Decentr is a protocol designed to make blockchain/DLT mainstream by allowing DeFi applications built on various blockchains to “talk to each other”. Decentr is a 100% secure and decentralised Web 3.0 protocol where users can apply PDV (personal data value) to increase APR on $DEC that users loan out as part of of our DeFi dLoan features, as well as it being applied at PoS when paying for stuff online. Decentr is also building a BAT competitor browser and Chrome/Firefox extension that acts as a gateway to 100% decentralised Web 3.0
Allows DeFi Dapps to access all Decentr’s dFintech features, including dLoan, dPay. Key innovation is that the protocols is based on a user’s ability to leverage the value of their data as exchangeable “currency”.
Decentr is building foundational chain-agnostic protocols that will support “true” 100% DeFi Dapps, a 100% secure and decentralised, user-centric alt economy. DeFi dApps inter-connected by Decentr can talk to each other and share PDV (personal data value) of their users. PDV is best described as a personalized “exchange rate” (in a sense social reputation where more effort leads to more rewards and NOT more capital to more rewards. ) between currencies that users apply at point-of-sale to make the cost of goods and services cheaper online. PDV is applied to the APR users earn on $DEC (native token) that they hold that they loan out as part of the investing pool. PDV will also allow uncollateralized loans on their dLoan platform, and also on platforms like Aave and Compound.
Decentr will implement ZKsync to get super cheap and super fast transactions across the ETH network. It is also working with HoloChain and Tomochain to allow connect their DeFi ecosystem to the Ethereum DeFi ecosystem. Decentr has DEEP TIES and a PARTNERSHIP with Holochain: https://medium.com/@DecentrNet/decentr-holochain-ama-29d662caed03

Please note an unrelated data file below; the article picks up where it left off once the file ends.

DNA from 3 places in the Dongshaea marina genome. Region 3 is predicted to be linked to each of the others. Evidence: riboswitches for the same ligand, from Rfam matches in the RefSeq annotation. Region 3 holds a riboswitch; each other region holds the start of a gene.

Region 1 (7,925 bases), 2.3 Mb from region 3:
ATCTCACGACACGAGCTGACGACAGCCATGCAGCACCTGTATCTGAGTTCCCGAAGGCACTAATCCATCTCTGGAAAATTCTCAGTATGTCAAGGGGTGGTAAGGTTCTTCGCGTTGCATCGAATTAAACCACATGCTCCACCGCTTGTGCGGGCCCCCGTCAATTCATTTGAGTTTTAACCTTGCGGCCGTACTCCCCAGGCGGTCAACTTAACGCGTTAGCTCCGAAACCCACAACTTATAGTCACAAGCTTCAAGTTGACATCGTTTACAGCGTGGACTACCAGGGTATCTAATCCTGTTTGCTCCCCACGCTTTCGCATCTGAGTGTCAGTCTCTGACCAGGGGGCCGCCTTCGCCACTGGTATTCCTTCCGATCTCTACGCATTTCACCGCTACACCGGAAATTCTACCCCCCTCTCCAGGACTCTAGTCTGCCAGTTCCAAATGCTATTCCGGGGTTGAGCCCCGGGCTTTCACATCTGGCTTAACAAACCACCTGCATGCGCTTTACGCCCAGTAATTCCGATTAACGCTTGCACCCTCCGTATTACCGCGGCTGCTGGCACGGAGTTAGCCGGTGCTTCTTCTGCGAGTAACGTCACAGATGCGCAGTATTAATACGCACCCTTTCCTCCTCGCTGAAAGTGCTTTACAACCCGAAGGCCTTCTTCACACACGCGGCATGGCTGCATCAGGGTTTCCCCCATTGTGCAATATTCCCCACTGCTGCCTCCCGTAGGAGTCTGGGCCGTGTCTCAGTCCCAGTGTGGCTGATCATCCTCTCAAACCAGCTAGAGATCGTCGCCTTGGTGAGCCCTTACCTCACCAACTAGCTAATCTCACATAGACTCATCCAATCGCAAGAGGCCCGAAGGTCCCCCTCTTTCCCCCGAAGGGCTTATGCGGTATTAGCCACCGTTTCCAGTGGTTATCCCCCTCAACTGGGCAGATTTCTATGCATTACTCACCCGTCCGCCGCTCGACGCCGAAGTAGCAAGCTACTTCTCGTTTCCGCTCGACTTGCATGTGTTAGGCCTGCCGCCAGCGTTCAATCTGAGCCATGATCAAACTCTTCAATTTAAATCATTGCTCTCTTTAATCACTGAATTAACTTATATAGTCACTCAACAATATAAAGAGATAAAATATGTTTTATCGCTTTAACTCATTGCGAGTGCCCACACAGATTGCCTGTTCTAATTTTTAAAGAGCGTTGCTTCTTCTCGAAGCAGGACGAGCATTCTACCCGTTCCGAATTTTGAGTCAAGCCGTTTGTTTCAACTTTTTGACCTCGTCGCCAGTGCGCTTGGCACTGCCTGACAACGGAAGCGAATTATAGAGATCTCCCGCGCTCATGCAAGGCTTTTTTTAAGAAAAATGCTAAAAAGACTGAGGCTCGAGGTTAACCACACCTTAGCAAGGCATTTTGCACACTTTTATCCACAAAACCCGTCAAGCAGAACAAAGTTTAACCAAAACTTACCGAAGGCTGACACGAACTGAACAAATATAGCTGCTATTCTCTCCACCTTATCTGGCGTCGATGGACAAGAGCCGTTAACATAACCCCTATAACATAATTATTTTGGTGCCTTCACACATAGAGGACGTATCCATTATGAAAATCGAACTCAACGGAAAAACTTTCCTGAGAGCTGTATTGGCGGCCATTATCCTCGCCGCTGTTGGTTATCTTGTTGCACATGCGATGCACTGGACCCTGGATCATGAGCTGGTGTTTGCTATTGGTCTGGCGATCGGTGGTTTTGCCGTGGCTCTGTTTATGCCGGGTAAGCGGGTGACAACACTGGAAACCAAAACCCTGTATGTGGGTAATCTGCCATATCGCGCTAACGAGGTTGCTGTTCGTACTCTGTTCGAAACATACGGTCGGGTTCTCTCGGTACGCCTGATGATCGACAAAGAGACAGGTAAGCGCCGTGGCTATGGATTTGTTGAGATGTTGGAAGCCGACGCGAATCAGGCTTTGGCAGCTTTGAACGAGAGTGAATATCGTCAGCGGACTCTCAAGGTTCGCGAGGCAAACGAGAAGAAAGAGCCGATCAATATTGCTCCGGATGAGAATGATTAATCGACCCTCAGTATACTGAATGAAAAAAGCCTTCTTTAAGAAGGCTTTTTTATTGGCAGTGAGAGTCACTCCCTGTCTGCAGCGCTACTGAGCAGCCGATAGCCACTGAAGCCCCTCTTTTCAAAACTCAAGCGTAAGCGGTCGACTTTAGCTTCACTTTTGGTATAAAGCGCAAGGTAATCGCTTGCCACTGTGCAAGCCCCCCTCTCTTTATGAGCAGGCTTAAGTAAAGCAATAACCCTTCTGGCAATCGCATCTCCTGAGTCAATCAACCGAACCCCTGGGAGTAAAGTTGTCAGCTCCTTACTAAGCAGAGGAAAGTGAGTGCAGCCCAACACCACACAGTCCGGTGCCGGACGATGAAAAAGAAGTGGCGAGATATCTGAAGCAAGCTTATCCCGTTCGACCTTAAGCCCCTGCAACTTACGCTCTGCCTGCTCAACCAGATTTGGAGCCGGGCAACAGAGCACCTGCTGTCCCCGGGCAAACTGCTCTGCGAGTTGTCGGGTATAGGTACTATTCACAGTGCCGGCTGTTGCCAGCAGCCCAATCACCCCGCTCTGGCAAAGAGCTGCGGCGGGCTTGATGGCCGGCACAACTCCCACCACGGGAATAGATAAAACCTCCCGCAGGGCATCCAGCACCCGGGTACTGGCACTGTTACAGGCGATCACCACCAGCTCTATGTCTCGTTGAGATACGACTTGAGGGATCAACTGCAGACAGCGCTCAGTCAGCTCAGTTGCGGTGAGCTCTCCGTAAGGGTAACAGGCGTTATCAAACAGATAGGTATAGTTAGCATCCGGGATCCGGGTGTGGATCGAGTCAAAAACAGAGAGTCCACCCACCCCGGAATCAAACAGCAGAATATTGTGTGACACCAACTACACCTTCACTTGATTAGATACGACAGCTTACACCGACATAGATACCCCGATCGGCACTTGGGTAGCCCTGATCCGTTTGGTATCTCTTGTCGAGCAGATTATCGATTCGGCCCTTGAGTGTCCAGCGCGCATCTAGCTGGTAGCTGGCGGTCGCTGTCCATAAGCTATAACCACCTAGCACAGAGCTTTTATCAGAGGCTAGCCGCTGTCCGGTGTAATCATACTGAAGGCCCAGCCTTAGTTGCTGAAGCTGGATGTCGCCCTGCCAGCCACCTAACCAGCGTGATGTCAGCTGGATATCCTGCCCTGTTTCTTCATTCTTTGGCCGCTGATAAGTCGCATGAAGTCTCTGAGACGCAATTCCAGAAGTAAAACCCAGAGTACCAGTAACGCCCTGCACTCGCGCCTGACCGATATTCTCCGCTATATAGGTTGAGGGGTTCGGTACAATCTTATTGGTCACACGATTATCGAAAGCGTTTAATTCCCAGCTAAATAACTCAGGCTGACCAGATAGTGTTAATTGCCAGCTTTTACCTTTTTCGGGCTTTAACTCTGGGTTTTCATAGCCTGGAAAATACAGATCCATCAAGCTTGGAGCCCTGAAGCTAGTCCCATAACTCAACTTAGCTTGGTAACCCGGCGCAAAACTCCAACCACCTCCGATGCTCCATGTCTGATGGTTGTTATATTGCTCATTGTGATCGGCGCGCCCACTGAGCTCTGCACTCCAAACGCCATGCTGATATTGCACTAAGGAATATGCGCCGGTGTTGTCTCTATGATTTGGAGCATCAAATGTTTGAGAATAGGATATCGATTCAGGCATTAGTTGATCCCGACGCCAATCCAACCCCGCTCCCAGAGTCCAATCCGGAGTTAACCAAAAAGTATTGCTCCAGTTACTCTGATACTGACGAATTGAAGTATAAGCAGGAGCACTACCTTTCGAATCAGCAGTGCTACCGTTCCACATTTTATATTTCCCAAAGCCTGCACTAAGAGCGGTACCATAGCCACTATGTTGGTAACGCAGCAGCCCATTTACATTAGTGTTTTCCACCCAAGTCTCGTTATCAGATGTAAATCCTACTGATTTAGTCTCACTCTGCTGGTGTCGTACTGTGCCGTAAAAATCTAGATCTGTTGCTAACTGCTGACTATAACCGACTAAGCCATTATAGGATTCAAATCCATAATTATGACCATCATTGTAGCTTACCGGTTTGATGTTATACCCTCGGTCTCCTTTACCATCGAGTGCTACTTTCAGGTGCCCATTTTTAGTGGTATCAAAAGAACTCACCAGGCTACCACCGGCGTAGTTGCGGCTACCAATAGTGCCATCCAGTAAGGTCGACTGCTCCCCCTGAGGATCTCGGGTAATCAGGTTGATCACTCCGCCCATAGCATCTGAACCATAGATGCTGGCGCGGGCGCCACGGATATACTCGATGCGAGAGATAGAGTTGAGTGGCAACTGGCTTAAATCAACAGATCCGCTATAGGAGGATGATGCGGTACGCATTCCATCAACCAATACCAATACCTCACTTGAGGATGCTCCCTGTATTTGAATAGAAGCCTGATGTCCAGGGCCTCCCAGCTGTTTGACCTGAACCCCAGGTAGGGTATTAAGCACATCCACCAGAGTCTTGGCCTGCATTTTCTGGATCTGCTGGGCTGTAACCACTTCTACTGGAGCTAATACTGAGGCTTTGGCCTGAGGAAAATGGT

Decentr is also building a browser and Chrome/Firefox extension - a gateway that “transitions” Web 2.0 into a 100% decentralised Web 3.0 via their suite of decentralised dFintech and dCommunications features. The browser adds a 100% decentralised “user layer” to current blockchain protocols so that applications built on blockchain can actually “talk to each other”. The browser uses encryption all the time and the power of blockchain to keep private keys safe. Browser will offer a more robust and innovative type of blockchain storage and caching that is much faster than VPN or TOR. It will allow surfing .onion addresses as well as the regular ones. >>BAT browser 400m marketcap, DEC marketcap 4m<<
Decentr is researching a hardware application, powered by Decentr software, that would greatly enhance current IoT networks. It’s called a “Smart Chip Node” (SCN) and will adhere to 4G LTE standards (with in-built 5G capability), which means connectivity between devices will match or exceed current speed and connectivity, dramatically improving stability and coverage of standalone devices, such as a laptop or tablet, as well as IoT devices, such as home routers and modems.
Decentr uses Coinbase API to optimise integrated implementation of the user layer and Blockchain as a Service (BaaS) to allow users to leverage cloud-based solutions to build, host and use their own blockchain apps. Tierion’s technological infrastructure, the Chainpoint Proof protocol, will come into play whenever a user adds something in Tierion’s data store. Hyperledger Fabric and R3 Corda private blockchains are used as an immutable transaction database for data transfers, including the following tech: R3 Corda, Hyperledger Fabric, Ansible, Bitbucket Pipelines, AWS, Node.JS, GoLang, Kotlin and CouchDB.
Implements a system of layered security protocols based on a radically-new software architecture that combines Elliptic Curve Cryptography (ECC)4 and Sobol sequencing with a n-dimensional chain as part of AI-enhanced, platform-wide community consensus mechanism — a mechanism that assigns mutually agreed value to data and user security protocol upgrades (further encouraging enhanced data integrity) by deploying a Delegated Proof of Stake (DPoS) protocol.
Bank of England has reached out to Decenr to discuss the potential of a UK CBDC upon hearing about the potential of their tech. Decentr is consistent with their own R&D into a "dGBP" and they requested a top-level document for review >> Decentr created this proposal: https://decentr.net/files/Decentr_Consultancy_Doc_UK_CBDC.pdf